Medical physics alumnus heads to Stanford
Karl Bush is fast tracking his radiation oncology physics residency with the BC Cancer Agency's Vancouver Island Centre so he can begin the next chapter of his career, one which has a steeply rising trajectory.
The gifted young scientist has accepted a faculty position with Stanford University's School of Medicine, starting January 2012. As a clinical assistant professor with the Department of Radiation Oncology, he'll primarily be conducting research in medical physics, an area in which he is already earning an international reputation.
Bush obtained all of his degrees at UVic, a bachelor of physics in 2003, his masters and PhD in medical physics in 2006 and 2009 respectively. It was in a third-year medical physics class that Bush began to appreciate the hands-on application of physics and to realize the potential of how to use his degree.
Bush did graduate-level and post-doc research on methods to more accurately determine radiation doses that cancer patients receive during radiotherapy. His work has helped to improve the calculation speed for determining this critical piece of information, resulting in methodologies that now take a tenth of the time. It's credited with providing anyone in the medical physics profession a way of running calculations for radiation doses on desktop computers, resulting in very precise treatment plans, better-focused radiotherapy, and improved patient safety and treatment outcomes.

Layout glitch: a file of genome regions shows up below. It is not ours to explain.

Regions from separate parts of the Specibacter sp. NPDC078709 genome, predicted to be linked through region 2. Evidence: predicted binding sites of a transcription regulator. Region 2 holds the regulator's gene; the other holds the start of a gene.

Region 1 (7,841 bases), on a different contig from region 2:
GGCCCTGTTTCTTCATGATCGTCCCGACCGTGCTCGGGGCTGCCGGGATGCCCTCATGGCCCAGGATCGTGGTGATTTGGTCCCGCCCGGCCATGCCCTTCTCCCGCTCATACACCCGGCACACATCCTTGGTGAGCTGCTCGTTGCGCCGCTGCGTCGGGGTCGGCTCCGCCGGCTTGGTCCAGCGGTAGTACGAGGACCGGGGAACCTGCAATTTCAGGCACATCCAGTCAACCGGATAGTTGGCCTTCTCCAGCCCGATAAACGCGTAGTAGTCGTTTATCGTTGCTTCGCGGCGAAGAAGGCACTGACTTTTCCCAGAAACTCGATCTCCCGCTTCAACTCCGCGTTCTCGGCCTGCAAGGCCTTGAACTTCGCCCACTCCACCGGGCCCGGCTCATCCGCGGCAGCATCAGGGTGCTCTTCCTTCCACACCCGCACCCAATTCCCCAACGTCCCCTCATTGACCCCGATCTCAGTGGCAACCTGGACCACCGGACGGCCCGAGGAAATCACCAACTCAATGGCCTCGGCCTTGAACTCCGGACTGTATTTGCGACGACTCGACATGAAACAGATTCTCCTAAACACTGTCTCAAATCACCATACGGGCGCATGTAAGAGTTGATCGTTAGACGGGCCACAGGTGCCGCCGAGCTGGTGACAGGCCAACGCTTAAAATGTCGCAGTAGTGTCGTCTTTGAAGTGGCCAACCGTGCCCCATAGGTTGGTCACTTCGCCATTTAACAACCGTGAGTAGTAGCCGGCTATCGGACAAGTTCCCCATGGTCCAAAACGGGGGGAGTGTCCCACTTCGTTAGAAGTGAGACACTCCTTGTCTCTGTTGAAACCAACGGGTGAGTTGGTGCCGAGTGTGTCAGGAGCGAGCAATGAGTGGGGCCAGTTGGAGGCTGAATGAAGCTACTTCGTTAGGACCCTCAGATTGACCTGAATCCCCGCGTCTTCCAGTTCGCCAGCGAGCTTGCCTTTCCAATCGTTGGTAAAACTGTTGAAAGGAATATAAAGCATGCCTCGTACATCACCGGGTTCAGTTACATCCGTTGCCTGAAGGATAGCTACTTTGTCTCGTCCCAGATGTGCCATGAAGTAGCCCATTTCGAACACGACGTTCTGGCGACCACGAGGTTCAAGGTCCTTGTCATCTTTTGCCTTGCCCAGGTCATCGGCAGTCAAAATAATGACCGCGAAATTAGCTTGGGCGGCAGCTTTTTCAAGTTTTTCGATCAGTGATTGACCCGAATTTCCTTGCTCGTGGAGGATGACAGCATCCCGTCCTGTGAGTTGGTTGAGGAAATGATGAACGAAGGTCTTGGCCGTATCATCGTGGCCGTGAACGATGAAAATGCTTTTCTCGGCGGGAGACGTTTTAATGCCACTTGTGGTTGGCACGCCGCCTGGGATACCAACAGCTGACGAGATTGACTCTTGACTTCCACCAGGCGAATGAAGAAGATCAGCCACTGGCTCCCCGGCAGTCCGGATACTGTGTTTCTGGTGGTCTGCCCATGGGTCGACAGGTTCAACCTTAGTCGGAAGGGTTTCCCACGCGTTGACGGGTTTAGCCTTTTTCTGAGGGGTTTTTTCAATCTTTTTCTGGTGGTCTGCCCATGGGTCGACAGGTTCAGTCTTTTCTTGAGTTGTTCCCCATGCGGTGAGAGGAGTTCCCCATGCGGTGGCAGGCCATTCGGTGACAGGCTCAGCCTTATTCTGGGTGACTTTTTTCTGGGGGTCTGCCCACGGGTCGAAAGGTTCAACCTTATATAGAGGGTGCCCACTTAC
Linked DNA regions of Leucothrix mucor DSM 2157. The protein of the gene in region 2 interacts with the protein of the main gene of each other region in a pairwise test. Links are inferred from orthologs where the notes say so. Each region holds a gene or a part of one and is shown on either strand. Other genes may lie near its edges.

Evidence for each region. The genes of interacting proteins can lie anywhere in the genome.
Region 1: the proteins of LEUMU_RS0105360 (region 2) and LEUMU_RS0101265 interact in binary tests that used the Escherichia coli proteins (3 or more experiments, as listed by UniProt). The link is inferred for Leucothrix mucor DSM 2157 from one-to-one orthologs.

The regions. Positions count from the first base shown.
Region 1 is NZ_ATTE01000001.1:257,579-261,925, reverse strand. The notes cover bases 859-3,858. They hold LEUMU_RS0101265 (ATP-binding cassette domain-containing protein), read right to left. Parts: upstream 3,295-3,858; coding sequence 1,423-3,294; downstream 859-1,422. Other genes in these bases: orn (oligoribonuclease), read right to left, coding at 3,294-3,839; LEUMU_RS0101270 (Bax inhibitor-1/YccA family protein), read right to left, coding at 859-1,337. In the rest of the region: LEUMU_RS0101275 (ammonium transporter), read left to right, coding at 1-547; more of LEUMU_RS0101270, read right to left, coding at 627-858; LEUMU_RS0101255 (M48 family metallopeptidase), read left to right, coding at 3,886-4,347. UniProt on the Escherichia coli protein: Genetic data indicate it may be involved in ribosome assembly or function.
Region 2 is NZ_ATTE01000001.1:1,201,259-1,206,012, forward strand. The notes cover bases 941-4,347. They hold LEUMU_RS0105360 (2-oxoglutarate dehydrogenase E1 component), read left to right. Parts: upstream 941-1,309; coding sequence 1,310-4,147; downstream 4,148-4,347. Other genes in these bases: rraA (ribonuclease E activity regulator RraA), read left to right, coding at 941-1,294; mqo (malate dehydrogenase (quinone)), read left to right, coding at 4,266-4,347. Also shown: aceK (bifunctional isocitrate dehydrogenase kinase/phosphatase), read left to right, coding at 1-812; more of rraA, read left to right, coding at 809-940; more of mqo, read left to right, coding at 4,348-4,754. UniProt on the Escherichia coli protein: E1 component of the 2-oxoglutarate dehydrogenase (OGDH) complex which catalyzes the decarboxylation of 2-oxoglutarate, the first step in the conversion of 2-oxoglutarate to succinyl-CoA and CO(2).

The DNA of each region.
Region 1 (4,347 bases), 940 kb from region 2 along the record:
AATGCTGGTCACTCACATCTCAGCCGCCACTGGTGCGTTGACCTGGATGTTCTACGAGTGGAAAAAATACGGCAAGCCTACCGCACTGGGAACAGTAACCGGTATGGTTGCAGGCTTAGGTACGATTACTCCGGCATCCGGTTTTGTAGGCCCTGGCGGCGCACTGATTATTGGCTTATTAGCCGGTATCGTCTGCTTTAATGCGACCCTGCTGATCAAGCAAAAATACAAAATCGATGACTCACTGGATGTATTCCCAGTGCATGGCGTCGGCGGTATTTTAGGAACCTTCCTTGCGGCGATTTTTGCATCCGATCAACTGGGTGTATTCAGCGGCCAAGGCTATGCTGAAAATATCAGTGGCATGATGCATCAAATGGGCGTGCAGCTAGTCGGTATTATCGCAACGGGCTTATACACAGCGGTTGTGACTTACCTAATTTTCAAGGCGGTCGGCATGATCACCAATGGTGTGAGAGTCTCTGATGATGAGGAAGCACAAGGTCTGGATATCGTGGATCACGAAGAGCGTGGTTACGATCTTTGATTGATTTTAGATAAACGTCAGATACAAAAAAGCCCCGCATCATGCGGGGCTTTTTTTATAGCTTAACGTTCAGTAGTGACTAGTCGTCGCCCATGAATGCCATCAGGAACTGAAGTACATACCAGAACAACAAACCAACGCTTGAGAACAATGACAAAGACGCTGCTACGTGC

The potential impact of Karl's work has been repeatedly noted by prominent members of the medical physics community whose research is similar, says Dr. Andrew Jirasek, one of Bush's PhD supervisors. "His work is significant not only for its novelty, but because it can be incorporated by other research groups, having a positive impact in a wide range of applications. This is a rare accomplishment."